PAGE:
The Queensland scientist who co-invented a medical wonder has been nominated for a prestigious award.
Professor Ian Frazer AC of the University of Queensland, with his former colleague Jian Zhou, invented the preventive vaccine for human papilloma virus, which is the leading cause of cervical cancer in women.
Since then the vaccine has been distributed worldwide.
In a statement this morning, UQ announced that the researcher was one of three people nominated for the Outstanding Contribution to Cancer Control award from the International Cancer Control Union.
Talking with The Courier-Mail, Frazer said he was surprised and humiliated to be on the nominated list.
"It was a global effort to keep cervical cancer under control," he said.
"Obviously it is an unusual thing for a scientist to see something they have developed in the laboratory become something that is practically used and makes a real difference globally in terms of controlling the disease."
Frazer said his former colleague, Mr. Zhou, was instrumental in the development of the vaccine and would be the first to thank.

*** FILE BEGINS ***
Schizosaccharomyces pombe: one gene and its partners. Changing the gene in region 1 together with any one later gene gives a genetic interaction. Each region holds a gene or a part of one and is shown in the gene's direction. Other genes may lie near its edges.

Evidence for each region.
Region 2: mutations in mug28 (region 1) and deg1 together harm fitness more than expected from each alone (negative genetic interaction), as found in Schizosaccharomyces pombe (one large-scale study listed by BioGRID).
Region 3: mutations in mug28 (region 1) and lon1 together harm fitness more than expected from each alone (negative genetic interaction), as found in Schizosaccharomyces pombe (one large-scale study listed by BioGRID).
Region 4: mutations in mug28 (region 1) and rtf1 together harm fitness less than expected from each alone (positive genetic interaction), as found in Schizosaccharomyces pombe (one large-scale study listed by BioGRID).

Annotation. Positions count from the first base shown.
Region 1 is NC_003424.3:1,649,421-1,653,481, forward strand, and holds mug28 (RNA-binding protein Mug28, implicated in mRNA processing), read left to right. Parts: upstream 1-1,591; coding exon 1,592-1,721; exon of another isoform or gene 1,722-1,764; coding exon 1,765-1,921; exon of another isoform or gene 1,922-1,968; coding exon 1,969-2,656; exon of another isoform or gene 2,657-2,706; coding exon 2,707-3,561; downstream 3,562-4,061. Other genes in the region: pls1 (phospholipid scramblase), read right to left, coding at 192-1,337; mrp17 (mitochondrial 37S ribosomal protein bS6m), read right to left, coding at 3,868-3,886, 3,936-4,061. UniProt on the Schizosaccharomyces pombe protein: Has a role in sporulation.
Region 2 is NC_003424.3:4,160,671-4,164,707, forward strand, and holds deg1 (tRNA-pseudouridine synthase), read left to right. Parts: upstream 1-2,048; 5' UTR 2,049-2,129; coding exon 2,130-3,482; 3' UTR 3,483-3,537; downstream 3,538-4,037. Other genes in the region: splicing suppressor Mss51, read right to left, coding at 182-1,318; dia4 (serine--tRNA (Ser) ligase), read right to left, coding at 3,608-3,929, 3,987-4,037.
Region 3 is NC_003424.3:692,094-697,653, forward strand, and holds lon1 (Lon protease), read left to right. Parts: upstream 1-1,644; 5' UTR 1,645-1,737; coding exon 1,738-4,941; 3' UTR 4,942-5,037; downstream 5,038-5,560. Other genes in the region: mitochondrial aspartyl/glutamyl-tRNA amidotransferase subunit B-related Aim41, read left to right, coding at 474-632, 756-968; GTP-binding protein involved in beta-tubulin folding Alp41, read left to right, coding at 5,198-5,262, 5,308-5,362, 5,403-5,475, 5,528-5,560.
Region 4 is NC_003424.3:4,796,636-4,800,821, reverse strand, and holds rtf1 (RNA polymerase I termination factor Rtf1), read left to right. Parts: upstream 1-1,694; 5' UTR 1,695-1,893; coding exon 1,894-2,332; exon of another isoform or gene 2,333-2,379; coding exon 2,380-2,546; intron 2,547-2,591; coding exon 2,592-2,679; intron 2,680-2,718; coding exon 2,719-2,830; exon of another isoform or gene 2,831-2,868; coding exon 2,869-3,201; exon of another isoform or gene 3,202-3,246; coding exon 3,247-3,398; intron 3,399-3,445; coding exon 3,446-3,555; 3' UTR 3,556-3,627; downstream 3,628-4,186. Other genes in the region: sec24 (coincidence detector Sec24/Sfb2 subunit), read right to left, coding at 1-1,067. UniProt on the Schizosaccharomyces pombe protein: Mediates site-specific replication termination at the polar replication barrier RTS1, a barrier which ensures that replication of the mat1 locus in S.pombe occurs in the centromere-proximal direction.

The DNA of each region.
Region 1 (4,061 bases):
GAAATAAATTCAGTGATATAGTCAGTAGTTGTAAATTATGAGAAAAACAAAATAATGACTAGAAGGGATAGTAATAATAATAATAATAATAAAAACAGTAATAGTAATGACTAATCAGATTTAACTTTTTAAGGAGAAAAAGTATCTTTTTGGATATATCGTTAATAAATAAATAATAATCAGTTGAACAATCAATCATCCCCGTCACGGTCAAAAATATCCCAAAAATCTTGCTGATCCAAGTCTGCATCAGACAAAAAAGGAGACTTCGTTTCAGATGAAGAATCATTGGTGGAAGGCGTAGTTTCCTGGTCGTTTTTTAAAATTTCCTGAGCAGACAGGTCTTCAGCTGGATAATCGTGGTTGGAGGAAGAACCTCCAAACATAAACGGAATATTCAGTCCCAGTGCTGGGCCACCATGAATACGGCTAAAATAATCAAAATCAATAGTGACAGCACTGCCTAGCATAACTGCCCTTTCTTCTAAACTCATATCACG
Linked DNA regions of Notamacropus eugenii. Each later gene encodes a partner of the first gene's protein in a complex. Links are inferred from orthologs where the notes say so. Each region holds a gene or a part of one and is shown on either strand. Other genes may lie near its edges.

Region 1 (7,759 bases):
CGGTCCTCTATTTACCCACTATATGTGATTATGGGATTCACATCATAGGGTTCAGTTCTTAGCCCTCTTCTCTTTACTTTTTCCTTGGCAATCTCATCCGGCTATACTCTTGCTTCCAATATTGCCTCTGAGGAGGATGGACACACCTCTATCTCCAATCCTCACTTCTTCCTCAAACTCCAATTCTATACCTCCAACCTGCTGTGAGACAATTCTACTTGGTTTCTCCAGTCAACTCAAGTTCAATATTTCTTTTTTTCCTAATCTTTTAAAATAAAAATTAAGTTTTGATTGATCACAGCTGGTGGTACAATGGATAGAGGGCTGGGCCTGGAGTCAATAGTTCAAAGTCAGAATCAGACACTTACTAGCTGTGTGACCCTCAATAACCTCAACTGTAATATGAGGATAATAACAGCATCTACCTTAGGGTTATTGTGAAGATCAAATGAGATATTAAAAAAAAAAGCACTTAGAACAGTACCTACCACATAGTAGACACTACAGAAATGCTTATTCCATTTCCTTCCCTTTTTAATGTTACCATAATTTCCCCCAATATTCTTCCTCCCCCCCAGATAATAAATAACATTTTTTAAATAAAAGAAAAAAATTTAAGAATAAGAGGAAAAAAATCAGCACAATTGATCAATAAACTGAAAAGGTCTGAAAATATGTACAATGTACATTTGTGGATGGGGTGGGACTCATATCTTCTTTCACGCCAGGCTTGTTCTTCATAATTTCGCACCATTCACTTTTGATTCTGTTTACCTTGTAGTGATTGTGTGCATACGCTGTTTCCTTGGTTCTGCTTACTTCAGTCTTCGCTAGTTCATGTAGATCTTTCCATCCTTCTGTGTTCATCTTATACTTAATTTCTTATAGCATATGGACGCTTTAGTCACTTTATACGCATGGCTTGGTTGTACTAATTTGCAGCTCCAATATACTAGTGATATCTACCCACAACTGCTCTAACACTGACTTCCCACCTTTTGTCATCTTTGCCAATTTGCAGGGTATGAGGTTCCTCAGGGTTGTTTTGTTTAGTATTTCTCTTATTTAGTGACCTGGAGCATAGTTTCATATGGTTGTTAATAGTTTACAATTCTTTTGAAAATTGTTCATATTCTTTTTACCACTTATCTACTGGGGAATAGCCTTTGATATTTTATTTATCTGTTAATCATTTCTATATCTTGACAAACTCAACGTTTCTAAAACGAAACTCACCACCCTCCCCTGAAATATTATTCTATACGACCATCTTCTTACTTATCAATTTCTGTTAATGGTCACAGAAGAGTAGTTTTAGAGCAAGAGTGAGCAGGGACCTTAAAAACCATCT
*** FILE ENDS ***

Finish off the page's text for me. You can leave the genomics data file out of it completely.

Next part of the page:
Frazer shares the appointment with the presidents of Uruguay, dr. Tabaré Vázquez and Zambia, Edgar Chagwa Lungu, who have both expanded health coverage in their home countries.
In addition to world leaders, Frazer will also share the stage with the royalty.
The Jordanian princess and UICC president Dina Mired said that the three nominees, drawn from a pool of 28 candidates, are examples of individuals making the global difference in the fight against cancer.
"It is impressive to see that the cancer community includes such dedicated and far-sighted people who are willing and able to take the fight against cancer to the next level," said Princess Dina.
"Our three selected candidates have distinguished themselves for true excellence in this field and their work has had a positive impact on millions of people around the world."
It is the first time that the UICC has held an awards ceremony since its foundation in 1933.
Frazer, who continues to work at the University of Queensland, said his current goal was to find cures for head and neck cancers using the immune system.
The award ceremony will be held in mid-October in Nur-Sultan, Kazakhstan.
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